If today a loss of network does not cause much of dramatic, in the future a failure of the 5G can cause accidents of very serious cars for example. And in large cities, with these millions of connected objects concentrated in a very small area, failures can quickly occur. Several solutions are therefore envisaged to respond to this constraint. The first, the Small Cells we talked about above. The operation is simple: a large 5G antenna far from urban centers distributes a signal to several smaller antennas located in the city center as explained above.

The protocol behind 5G is also very important

Finally, and this is probably the most important thing, the 5G will end the neutral network. Today, whether you’re connecting to a smartphone, tablet, or smartwatch, apps are managed in the same way by the network. Tomorrow, with 5G, there will be a system of priorities depending on the applications. There will not be one but several 5Gs. Each application should use the most suitable frequencies and radio protocols. No need to connect to the fastest frequencies for an application giving the weather for example.

What are the uses of 5G?

It is in use that we will realize the power of the 5G. For Qualcomm, the 5G will be as important as the internal combustion engine or the electricity . In the future we will be over-equipped but also perfectly connected. Industrialists have not really approached 4G as they should have: too late, too slowly. No way to miss a second time.

Thus, for the user, the 5G will have to represent a real revolution . The theoretical rates may be mind-blowing, we will be entitled to an average of 1 Gbit / s for download and 500 Mbit / s for upload. On the other hand, the difference with 4G is that at the bottom, the 5G will propose a flow of 50 Mbit / s at a speed between 0 and 120 km / h. During a trip by plane, your smartphone can theoretically connect in 5G with a flow of about 10 Mbit / s. And all this in 95% of the time and 95% of the places.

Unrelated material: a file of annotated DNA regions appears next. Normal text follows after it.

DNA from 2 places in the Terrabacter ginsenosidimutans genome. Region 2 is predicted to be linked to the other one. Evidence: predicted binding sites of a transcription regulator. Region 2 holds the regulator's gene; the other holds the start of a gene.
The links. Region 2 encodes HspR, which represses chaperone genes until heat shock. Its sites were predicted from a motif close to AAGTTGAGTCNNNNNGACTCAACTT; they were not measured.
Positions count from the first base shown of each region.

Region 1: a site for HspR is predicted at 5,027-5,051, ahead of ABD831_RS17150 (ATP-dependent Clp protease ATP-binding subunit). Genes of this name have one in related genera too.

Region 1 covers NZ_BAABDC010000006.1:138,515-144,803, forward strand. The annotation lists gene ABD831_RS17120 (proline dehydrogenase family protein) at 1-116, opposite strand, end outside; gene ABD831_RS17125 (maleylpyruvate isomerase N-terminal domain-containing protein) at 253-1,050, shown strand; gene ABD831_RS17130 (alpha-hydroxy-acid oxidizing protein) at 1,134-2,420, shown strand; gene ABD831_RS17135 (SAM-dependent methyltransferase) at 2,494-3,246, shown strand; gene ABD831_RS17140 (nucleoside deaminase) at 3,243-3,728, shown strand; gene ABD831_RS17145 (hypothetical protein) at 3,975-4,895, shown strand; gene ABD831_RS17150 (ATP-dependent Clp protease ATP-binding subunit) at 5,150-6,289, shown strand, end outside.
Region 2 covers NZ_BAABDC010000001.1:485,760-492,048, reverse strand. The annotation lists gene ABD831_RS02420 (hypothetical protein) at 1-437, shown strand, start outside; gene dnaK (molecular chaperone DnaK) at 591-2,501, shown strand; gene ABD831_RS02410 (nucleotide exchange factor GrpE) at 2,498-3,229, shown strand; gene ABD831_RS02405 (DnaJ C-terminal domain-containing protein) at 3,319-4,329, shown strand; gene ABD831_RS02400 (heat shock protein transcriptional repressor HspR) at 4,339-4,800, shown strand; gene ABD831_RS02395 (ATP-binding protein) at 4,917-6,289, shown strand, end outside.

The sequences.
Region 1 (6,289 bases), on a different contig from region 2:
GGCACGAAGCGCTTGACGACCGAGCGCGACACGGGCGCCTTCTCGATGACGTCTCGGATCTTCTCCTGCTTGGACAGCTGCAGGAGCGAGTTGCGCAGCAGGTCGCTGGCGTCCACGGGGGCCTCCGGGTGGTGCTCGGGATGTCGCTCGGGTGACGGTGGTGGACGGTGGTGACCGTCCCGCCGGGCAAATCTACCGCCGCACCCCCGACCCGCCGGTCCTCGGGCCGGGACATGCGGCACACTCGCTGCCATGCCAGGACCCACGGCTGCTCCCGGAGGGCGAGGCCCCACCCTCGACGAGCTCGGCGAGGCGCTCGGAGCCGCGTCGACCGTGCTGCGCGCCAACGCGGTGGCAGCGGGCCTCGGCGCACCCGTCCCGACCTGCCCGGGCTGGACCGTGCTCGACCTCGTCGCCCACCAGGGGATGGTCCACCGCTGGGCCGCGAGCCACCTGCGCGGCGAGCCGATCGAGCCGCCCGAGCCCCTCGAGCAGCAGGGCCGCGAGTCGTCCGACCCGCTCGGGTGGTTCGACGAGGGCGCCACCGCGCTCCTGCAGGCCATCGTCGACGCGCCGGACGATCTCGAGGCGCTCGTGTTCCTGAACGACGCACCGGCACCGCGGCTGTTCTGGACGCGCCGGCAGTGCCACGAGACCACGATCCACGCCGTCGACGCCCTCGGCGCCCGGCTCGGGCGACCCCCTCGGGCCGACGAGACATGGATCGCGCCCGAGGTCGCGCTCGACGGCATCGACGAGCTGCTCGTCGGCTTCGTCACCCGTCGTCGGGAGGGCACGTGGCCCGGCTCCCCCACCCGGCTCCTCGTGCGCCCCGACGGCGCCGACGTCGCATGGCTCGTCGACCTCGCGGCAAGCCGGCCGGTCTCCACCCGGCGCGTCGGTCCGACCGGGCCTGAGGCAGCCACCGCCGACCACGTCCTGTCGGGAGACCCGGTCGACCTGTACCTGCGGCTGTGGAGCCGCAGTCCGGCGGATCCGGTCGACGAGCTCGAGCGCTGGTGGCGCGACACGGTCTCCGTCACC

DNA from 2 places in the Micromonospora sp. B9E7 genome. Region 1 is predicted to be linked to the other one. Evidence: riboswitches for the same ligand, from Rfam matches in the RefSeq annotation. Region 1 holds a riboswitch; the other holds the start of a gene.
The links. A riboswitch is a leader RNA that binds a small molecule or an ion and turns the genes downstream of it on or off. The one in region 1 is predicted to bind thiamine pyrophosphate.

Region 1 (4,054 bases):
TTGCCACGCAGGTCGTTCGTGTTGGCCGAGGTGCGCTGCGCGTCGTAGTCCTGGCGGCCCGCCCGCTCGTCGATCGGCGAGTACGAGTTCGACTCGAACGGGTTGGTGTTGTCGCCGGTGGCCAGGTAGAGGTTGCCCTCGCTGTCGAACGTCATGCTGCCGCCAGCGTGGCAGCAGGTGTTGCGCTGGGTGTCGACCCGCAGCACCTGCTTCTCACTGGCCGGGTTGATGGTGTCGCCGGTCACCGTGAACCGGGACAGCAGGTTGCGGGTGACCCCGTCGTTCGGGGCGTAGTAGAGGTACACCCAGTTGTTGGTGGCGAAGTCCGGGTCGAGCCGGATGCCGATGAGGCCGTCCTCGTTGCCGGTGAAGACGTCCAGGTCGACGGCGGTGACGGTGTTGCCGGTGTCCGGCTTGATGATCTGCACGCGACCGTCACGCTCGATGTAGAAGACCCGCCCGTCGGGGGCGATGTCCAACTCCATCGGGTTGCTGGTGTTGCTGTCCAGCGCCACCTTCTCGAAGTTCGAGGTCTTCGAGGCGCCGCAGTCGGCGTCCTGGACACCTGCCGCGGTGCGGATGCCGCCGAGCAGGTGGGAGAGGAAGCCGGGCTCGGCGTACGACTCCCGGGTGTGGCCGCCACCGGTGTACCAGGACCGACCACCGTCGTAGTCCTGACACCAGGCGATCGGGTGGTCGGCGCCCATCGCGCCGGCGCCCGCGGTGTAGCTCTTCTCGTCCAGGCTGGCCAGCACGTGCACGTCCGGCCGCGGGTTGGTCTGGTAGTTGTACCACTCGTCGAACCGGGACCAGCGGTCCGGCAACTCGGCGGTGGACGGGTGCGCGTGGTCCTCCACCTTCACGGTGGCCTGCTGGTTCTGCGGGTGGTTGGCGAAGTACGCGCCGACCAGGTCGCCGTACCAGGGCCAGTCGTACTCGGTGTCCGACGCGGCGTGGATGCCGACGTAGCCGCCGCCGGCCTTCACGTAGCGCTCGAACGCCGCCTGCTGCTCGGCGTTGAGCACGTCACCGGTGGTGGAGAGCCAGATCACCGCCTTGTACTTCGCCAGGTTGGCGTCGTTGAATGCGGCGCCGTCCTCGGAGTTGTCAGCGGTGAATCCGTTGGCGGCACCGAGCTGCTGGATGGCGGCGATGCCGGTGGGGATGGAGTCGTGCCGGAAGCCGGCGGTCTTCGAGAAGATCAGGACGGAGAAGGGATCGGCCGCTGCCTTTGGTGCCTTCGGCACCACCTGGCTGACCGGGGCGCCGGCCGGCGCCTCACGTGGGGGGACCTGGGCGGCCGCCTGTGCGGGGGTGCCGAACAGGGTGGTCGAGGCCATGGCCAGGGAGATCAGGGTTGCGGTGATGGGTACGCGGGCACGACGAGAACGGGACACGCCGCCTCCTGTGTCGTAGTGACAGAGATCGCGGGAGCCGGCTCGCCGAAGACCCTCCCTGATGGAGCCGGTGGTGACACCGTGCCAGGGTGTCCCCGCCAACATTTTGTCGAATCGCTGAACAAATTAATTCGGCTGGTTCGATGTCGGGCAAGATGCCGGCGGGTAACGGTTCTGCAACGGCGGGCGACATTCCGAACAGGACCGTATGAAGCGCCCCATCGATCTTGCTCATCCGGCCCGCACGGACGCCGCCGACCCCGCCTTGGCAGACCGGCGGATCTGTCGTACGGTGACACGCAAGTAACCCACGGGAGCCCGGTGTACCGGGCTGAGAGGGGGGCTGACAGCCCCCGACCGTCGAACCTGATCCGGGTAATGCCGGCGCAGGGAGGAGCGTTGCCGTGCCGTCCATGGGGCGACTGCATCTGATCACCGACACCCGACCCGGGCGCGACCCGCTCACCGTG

For the user, this opens doors barely imaginable today. Of course the uses that we know today will still improve. For example we can continue to watch our videos in streaming but in more places, with better quality. VR games in the cloud will be a reality. The cars will communicate with each other and will be totally autonomous. Augmented reality will be inviting in our lives. GPS will be more accurate thanks to the triangulation of the 5G which allows to give a position with a margin of error of less than one meter.

What are 5G compatible smartphones?

As seen previously, the usefulness of the 5G mobile network goes far beyond smartphones. But these will of course be among the main beneficiaries of this technology. Currently, there are two possibilities for making a smartphone 5G compatible. The first is to use a Snapdragon 855 SoC coupled to a Qualcomm X50 modem, the most popular solution. The second is a solution developed by Huawei on its devices with SoC Kirin 980 and modem Balong 5000. The latter would be more efficient than its competitor, but it is still early to test this in real conditions. Find below the list of compatible 5G smartphones announced:

  • Huawei Mate X
  • Galaxy Fold
  • Galaxy S10 5G
  • LG V50 ThinQ
  • Xiaomi Mi Mix 3 5G
  • Oppo Rhine 5G
  • OnePlus 5G

All compatible smartphones will not be marketed in France at the moment. We only know that the Galaxy S10 5G will be available in the medium term in France at Orange. The Oppo Reno 5G will be booked initially at the Swiss market. As for the OnePlus 5G, it will be available shortly via the British operator EE.